Glowing Glowing Gone: Colors of Climate Crisis
by Brianna Wettlaufer
posted on 06-03-2019
The Pantone Color Institute™ named Living Coral the Color of the Year for 2019, an effervescent and energizing hue that calls to mind vibrant undersea ecosystems. “One of the biggest trends we are seeing today is the desire to spend time in nature and concerns about the long-term sustainability of our planet, something which is manifesting itself into the color stories proliferating throughout design,” says Laurie Pressman, vice president of the Pantone Color Institute.
Coral reefs are a vital part of marine life, supporting over a quarter of all life under the sea, and they are in peril. Adobe Stock is partnering with the Pantone Color Institute and nonprofit organization (and exclusive Adobe Stock contributor) The Ocean Agency on a campaign called Glowing Glowing Gone to raise awareness and support necessary to save coral reefs.
Image source: The Ocean Agency / Adobe Stock.
In 2016, The Ocean Agency photographed one of the most spectacular and rarest sights in nature while filming the Emmy Award-winning documentary Chasing Coral. A coral reef in New Caledonia was “glowing” in incredibly vivid colors. Corals produce brightly colored chemicals as a kind of sunscreen against fatally high water temperatures and sun exposure. This glowing phenomenon, called coral fluorescence, is a final line of defense before the coral dies and bleaches to white. It’s been described as “,a most beautiful death.”
“Only a handful of people have ever witnessed the highly visual spectacle of corals ‘glowing’ in vibrant colors in a desperate bid to survive underwater heat waves,” says Richard Vevers, founder of The Ocean Agency. “Yet this phenomenon is arguably the ultimate indicator of one of our greatest environmental challenges — ocean warming and the loss of coral reefs.”
To bring awareness of the dire circumstances of coral to surface level, we collaborated with the Pantone Color Institute and The Ocean Agency to capture the exact hues of coral fluorescence: PANTONE Glowing Yellow, PANTONE Glowing Blue, and PANTONE Glowing Purple.
With Adobe Color’s powerful color engine, we extracted the specific fluorescing LAB values from The Ocean Agency’s images on Adobe Stock and converted them to RGB. In collaboration with Pantone, we turned these digital values into Pantone Color Standards and selected the custom palette that would ultimately become the colors of climate change. Following in the footsteps of Living Coral, Glowing Yellow, Glowing Blue, and Glowing Purple beckon citizens of the world to recognize Earth’s major ecosystems in peril.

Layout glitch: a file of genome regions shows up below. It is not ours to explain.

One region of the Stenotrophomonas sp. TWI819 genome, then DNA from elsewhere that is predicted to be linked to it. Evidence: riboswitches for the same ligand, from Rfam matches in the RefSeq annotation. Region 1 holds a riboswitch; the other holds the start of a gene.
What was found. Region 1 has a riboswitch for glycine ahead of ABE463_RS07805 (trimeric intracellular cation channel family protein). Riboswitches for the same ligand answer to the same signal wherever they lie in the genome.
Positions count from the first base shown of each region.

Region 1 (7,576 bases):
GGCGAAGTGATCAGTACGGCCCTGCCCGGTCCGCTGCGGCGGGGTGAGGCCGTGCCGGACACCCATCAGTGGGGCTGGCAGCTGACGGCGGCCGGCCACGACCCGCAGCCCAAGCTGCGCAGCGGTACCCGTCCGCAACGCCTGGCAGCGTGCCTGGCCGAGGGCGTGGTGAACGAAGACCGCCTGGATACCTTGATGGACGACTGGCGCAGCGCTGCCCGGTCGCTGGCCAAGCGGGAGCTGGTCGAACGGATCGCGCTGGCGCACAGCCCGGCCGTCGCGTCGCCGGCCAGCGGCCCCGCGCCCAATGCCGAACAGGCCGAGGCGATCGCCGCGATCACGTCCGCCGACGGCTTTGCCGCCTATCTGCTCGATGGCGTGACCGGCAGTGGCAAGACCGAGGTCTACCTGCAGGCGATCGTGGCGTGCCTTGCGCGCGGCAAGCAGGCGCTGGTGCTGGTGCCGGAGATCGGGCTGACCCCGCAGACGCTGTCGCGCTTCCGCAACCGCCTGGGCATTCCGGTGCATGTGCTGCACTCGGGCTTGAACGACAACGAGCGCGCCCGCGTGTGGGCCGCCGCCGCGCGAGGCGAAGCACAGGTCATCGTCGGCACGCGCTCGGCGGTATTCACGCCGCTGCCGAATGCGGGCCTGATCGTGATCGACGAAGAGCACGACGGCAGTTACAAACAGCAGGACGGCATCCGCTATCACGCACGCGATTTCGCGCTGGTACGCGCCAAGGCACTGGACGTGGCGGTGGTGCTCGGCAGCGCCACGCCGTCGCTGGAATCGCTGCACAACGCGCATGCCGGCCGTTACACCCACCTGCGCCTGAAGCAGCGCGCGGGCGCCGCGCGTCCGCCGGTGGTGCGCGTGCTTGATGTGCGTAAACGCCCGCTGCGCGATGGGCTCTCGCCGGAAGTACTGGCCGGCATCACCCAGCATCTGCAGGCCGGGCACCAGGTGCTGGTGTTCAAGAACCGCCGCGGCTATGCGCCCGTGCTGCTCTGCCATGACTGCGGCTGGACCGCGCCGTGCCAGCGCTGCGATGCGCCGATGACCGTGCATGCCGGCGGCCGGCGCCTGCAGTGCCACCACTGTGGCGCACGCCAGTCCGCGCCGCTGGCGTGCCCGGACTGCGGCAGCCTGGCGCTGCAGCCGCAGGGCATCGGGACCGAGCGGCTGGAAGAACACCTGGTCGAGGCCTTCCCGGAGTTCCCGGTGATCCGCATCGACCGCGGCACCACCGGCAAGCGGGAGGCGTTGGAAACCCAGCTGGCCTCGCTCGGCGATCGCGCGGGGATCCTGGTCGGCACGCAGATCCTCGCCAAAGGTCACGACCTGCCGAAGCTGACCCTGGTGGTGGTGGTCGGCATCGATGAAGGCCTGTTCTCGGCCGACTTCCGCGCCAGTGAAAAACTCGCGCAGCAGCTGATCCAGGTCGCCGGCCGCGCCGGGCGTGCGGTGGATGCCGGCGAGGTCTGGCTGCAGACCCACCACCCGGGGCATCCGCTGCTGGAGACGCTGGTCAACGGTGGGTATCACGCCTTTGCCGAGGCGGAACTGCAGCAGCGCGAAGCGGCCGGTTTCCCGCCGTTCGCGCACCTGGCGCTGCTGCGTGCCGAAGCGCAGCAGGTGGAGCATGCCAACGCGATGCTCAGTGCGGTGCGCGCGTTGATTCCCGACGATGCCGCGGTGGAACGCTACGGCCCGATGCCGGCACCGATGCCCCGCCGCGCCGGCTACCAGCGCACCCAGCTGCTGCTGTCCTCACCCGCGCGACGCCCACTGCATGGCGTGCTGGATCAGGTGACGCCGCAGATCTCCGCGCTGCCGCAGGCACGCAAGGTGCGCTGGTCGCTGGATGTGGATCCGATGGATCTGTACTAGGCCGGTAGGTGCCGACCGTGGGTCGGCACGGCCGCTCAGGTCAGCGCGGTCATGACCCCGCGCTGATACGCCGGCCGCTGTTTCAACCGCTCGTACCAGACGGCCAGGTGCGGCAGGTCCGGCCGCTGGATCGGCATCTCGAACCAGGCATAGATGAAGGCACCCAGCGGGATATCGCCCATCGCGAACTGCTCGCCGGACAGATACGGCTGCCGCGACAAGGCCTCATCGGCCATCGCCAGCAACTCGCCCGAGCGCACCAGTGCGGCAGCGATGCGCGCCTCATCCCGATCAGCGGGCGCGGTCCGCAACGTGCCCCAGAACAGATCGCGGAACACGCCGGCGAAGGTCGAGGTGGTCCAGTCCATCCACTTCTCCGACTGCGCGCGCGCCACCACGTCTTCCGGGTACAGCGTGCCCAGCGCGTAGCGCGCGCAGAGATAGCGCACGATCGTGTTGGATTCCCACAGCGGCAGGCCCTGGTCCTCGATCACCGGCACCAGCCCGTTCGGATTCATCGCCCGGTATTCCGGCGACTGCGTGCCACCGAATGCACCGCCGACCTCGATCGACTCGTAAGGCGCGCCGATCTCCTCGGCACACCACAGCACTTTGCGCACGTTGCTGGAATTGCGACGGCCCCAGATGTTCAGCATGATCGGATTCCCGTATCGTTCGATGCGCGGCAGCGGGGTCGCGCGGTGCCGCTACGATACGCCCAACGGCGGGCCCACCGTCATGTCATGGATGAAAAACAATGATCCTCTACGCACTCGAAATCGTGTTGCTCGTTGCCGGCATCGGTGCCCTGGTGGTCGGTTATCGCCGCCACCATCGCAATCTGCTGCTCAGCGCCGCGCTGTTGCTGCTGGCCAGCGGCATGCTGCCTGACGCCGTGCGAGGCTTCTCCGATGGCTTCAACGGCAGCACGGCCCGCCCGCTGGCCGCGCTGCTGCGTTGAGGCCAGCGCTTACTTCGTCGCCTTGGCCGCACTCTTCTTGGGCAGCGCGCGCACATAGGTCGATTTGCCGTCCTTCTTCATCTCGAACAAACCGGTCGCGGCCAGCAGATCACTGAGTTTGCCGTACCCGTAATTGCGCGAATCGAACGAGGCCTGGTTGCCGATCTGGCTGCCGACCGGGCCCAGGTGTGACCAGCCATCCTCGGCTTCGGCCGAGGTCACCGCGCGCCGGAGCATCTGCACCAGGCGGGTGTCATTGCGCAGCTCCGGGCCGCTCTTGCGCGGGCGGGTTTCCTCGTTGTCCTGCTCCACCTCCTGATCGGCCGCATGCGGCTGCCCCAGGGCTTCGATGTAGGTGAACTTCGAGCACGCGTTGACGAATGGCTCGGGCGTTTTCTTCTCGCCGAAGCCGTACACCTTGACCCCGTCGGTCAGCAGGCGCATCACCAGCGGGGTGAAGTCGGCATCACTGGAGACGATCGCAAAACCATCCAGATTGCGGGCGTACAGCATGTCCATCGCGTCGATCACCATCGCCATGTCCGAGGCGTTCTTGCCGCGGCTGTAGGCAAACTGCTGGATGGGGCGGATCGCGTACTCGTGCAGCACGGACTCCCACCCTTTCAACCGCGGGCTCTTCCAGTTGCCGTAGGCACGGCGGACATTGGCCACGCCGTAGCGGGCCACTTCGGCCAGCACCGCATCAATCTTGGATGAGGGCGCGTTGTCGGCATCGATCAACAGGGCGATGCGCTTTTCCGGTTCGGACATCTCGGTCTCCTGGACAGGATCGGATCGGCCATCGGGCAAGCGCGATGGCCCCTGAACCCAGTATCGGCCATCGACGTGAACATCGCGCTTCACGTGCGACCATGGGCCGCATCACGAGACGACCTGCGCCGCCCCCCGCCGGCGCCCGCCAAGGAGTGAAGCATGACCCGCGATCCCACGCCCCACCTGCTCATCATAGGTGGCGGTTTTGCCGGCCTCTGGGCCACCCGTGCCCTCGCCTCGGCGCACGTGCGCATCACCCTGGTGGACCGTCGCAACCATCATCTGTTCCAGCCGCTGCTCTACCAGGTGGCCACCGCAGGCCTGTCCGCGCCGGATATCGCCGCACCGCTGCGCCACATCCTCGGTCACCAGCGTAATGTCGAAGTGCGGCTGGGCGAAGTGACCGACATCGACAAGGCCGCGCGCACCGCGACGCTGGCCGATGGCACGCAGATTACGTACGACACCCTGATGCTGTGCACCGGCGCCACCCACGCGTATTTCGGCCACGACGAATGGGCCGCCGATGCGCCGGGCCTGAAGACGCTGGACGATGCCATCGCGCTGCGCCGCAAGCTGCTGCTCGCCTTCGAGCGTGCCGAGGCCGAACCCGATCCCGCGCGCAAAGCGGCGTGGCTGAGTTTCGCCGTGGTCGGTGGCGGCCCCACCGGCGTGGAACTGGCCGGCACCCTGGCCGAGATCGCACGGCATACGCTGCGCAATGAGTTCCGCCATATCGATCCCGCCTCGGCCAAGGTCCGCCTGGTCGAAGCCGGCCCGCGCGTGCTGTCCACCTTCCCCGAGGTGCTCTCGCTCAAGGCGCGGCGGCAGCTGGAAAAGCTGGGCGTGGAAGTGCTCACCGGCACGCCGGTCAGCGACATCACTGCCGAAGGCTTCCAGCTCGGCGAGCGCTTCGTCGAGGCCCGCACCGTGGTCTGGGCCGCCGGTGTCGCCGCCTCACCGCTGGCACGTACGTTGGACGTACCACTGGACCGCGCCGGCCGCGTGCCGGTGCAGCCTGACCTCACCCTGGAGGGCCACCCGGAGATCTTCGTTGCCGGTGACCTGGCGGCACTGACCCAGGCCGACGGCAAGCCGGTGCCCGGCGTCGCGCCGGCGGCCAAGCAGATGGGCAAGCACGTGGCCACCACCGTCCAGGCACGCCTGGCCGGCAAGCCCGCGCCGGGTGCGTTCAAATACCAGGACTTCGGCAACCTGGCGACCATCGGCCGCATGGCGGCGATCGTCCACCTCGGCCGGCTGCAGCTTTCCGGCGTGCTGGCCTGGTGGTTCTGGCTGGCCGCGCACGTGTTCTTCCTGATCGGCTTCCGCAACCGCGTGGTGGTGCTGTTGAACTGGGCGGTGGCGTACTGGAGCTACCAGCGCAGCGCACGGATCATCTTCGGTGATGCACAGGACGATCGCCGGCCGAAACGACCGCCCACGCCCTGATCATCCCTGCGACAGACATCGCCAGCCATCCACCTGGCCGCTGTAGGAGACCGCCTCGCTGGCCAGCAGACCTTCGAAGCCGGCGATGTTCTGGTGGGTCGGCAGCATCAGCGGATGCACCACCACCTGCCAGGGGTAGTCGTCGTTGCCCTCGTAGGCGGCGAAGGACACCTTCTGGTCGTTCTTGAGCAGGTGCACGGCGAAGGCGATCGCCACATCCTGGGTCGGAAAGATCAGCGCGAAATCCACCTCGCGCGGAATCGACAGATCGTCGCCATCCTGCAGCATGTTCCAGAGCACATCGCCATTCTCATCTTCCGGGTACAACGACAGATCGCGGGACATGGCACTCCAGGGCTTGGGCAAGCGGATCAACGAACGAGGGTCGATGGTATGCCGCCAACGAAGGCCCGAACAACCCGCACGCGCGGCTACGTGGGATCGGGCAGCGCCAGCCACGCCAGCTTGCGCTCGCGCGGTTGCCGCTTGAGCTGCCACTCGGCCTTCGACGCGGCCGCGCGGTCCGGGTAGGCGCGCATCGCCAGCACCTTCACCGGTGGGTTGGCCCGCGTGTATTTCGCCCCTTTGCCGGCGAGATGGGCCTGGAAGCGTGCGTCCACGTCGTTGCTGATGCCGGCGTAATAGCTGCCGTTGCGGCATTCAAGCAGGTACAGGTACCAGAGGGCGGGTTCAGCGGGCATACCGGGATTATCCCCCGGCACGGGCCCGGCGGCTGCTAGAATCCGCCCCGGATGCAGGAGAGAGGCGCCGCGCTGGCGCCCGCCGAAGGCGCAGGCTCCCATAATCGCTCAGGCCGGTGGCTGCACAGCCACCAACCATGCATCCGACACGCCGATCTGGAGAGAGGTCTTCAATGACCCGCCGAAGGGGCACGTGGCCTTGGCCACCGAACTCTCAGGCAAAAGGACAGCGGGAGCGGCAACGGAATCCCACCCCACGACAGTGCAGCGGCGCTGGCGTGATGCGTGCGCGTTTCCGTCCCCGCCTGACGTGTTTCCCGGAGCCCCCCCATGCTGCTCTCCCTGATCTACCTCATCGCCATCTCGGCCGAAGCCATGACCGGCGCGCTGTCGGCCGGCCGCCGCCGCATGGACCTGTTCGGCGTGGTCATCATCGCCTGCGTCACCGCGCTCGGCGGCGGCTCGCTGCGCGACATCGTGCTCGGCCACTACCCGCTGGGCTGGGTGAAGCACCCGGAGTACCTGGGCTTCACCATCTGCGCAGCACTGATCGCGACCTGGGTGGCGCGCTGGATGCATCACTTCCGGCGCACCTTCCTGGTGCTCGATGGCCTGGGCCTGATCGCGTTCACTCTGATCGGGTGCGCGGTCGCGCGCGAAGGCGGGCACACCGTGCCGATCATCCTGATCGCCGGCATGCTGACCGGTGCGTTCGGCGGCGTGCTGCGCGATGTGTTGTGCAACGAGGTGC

The Pantone Color Institute is the world’s foremost consultant for color trends, helping creatives understand the specific meanings of colors each season. This is the second year Adobe Stock has partnered with Pantone, curating visuals around seasonal colors to help creatives quickly find visuals in tones that are trending each season. We’ve curated a collection inspired by the Glowing Glowing Gone palette, and all of the proceeds from the sales of The Ocean Agency’s Adobe Stock portfolio go to supporting the foundation’s mission to protect our oceans.
Image source: orangeberry / Adobe Stock.
As we explored in our Visual Trend Brand Stand, consumers are increasingly demanding that brands communicate their role in social and environmental issues. Brand loyalty now depends on this stance with visuals at the forefront of effective messaging. Our creative collaboration challenges brands and industries to adopt and use these colors, as well as Adobe Stock images provided by The Ocean Agency, to share the ocean’s warning and raise awareness around the need to take action above sea level.
At Adobe MAX last year, Adobe’s CEO Shantanu Narayen celebrated that we’re living in the “golden age of creativity,” in a moment when the “power of creativity and the ability for it to have impact has never been more relevant.” The Glowing Glowing Gone campaign will start with a challenge to mobilize the creative community to use the new range of glowing colors and create attention-grabbing art and designs that raise awareness of glowing corals and the warning they represent. The art and designs will be promoted to inspire global support for action and will be showcased at key environment decision-making events. More details of the challenge, launching June 3, can be found at glowing.org.
Image source: Cavan Social / Adobe Stock.